By on June 16, 2020

 

Ren Cen. GM

After saying that it will take “years and decades” before General Motors can effectively transition into a company focused primarily on electric vehicles, plenty of outlets (including ours) accused CEO Marry Barra of lowering expectations. She held another press conference this week to set everyone straight, letting the world know GM will perpetually be at the forefront of the green movement.

The 20 EV models planned for launch by 2023 are still coming. “We have a steady drumbeat of EVs coming out across segments to appeal to a variety of customers,” Barra explained.

She then added that internal combustion vehicles will remain a staple of GM’s lineup for the foreseeable future. Oh, and its first driverless vehicle is coming out in 2025 — instead of 2019, as originally planned. “I definitely think it will happen within the next five years. Our Cruise team is continuing to develop technology so it’s safer than a human driver. I think you’ll see it clearly within five years,” she said in a recent interview with Dave Rubinstein

Here’s the thing I can’t stand about corporate messaging — it’s largely devoid of any true meaning. You can become a green automaker just by nature of having said so. Action is irrelevant. Anything you want to be, you can just say you are, then figure the rest out later. But you cannot, under any circumstances, commit yourself to taking a nuanced approach on an issue or admitting that you still have questions or concerns. Instead, change your stance as you try to predict which way the wind will blow.

Like most manufacturers, General Motors recognized that it’ll be some time before EVs become the dominant mode of transportation. But it also echoed the popular mantra that it was evolving into mobility firm (meaningless) while continuing to tout its greener ambitions. For example, in 2016 GM said it would generate or source all electrical power required for operations from renewable sources by 2050.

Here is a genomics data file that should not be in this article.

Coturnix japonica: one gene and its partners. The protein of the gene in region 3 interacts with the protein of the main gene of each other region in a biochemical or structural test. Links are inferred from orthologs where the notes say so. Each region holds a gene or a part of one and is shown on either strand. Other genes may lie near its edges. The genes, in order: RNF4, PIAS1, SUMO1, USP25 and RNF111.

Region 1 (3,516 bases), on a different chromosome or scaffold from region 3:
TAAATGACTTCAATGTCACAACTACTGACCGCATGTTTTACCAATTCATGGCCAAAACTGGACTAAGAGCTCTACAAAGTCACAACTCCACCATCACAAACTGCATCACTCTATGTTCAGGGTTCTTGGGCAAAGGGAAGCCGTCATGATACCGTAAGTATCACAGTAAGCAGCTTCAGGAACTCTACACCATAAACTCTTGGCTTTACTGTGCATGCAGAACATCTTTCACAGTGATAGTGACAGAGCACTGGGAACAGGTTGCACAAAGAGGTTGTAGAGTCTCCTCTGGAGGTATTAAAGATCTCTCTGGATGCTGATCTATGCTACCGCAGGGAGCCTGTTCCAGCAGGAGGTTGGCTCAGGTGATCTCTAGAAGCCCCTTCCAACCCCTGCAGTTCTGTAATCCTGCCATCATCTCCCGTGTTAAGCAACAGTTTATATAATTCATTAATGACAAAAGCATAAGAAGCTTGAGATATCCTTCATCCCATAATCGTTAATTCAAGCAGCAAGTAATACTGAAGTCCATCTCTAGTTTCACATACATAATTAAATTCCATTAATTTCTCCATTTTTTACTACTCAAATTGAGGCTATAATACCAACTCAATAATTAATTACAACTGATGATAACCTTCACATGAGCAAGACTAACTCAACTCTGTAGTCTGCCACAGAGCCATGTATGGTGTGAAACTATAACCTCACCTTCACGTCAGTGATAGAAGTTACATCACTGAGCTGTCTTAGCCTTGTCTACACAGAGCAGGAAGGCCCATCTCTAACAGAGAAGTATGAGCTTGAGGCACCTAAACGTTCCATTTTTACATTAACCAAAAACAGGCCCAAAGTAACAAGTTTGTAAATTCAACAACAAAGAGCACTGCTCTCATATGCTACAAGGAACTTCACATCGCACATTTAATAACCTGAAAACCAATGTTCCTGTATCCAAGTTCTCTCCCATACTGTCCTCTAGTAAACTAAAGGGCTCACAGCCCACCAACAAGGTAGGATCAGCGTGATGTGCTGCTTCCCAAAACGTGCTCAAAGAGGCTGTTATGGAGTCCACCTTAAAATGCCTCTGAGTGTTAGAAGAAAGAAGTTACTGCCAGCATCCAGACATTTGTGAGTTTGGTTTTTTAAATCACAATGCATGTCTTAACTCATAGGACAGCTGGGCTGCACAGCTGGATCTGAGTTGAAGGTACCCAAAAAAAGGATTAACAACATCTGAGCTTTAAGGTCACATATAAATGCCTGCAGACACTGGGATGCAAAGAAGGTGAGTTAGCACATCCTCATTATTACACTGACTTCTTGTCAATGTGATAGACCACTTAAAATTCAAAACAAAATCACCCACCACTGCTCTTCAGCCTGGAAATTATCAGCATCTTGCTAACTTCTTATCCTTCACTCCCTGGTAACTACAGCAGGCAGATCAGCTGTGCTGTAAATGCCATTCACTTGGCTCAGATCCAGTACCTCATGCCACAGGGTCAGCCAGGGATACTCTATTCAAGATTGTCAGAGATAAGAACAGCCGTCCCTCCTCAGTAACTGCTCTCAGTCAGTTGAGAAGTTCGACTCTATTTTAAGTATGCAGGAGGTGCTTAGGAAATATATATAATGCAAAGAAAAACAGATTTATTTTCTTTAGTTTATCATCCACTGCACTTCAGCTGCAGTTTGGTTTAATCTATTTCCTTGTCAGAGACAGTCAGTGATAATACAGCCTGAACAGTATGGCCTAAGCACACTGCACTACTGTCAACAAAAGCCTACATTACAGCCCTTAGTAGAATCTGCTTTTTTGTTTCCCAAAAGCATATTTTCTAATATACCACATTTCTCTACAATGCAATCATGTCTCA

More of a loose framework than a promise, the plan allowed the company to virtue signal to the world while giving itself plenty of time to dissolve the project as it’s funneled down the ever-expanding memory hole. While this is a trend that seems pervasive in all aspects of society, corporations seem to be the best at it — and they’re going hog wild in regard to new technologies. Barra is only taking heat this month because she’s put herself out in front — though the entirety of the industry plays this game on an incredibly regular basis.

It’s understandable if you only think about the short-term implications. Shareholders never want to hear about a retreat or that something hasn’t gone according to plan. They don’t want delays in future business prospects anymore than environmental activists want to hear that a green initiative has been postponed. Yet this only encourages corporate messaging to shift even further into the language of appeasement and has made sense-making substantially more difficult.

Lacking a clear and consistent message also undercuts any genuine strides made in environmental sustainability, too. Despite GM (and the industry as a whole) looking like it’s not nearly as eager to electrify as it did a year ago, the brand still pledged $20 billion for electric and autonomous vehicle programs through 2025. It also dumped billions into the Detroit-Hamtramck Assembly plant in order to transform the facility into an EV manufacturing mecca. That’s to say nothing of its new battery partnerships or that it was one of the first automakers to deliver an all-electric vehicle that didn’t require a second mortgage.

Unfortunately, years spent reading press releases and discussing matters with public relations reps has made me paranoid of promises and eager to pick at weak points in a brand’s aural defense. No one ever talks about financial setbacks or the job losses the industry will confront as manufacturers transition to electric vehicles with less labor-intensive powertrains. No one talks about the severe problems the industry faces when it comes to producing the raw materials necessary for assembling EVs, or the ethical complications. It’s always going great, you just need to be patient as the goalpost is quietly moved back another 20 yards.

In the end, it doesn’t matter. CEOs can say whatever they want as the companies they head take whatever trajectory they deem necessary. I am absolutely positive Tesla is happy to keep the lion’s share of the EV market and understand mainstream brands need to ride the line between what sells now and what may sell later. Automakers can go full bore into electrification or stick with gas burners forever. It doesn’t matter to me as long as it’s a good product. I just wish they’d level with us. If a company doesn’t think the market will be there to support EVs in 2030, it should probably just say so, rather than make us parse though coded language to get a rough idea what the real plan is.